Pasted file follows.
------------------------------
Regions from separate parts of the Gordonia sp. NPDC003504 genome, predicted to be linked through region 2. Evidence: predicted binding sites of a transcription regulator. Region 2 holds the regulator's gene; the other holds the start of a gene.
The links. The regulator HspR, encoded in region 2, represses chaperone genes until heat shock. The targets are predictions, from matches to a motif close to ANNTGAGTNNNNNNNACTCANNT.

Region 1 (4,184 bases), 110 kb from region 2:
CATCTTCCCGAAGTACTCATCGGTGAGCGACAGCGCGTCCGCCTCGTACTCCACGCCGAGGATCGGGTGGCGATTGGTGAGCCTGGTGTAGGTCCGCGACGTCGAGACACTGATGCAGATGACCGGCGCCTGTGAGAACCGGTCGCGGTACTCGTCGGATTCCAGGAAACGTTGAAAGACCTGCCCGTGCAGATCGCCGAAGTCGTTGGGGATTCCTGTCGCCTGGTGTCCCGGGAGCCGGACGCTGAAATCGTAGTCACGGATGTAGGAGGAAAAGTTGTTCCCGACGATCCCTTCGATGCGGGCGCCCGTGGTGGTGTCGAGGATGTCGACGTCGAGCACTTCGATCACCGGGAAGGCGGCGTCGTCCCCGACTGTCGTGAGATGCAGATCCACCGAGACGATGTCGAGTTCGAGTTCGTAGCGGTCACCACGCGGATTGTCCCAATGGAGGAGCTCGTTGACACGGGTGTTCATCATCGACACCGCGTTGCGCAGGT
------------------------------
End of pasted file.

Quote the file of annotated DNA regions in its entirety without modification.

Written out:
Regions from separate parts of the Gordonia sp. NPDC003504 genome, predicted to be linked through region 2. Evidence: predicted binding sites of a transcription regulator. Region 2 holds the regulator's gene; the other holds the start of a gene.
The links. The regulator HspR, encoded in region 2, represses chaperone genes until heat shock. The targets are predictions, from matches to a motif close to ANNTGAGTNNNNNNNACTCANNT.

Region 1 (4,184 bases), 110 kb from region 2:
CATCTTCCCGAAGTACTCATCGGTGAGCGACAGCGCGTCCGCCTCGTACTCCACGCCGAGGATCGGGTGGCGATTGGTGAGCCTGGTGTAGGTCCGCGACGTCGAGACACTGATGCAGATGACCGGCGCCTGTGAGAACCGGTCGCGGTACTCGTCGGATTCCAGGAAACGTTGAAAGACCTGCCCGTGCAGATCGCCGAAGTCGTTGGGGATTCCTGTCGCCTGGTGTCCCGGGAGCCGGACGCTGAAATCGTAGTCACGGATGTAGGAGGAAAAGTTGTTCCCGACGATCCCTTCGATGCGGGCGCCCGTGGTGGTGTCGAGGATGTCGACGTCGAGCACTTCGATCACCGGGAAGGCGGCGTCGTCCCCGACTGTCGTGAGATGCAGATCCACCGAGACGATGTCGAGTTCGAGTTCGTAGCGGTCACCACGCGGATTGTCCCAATGGAGGAGCTCGTTGACACGGGTGTTCATCATCGACACCGCGTTGCGCAGGT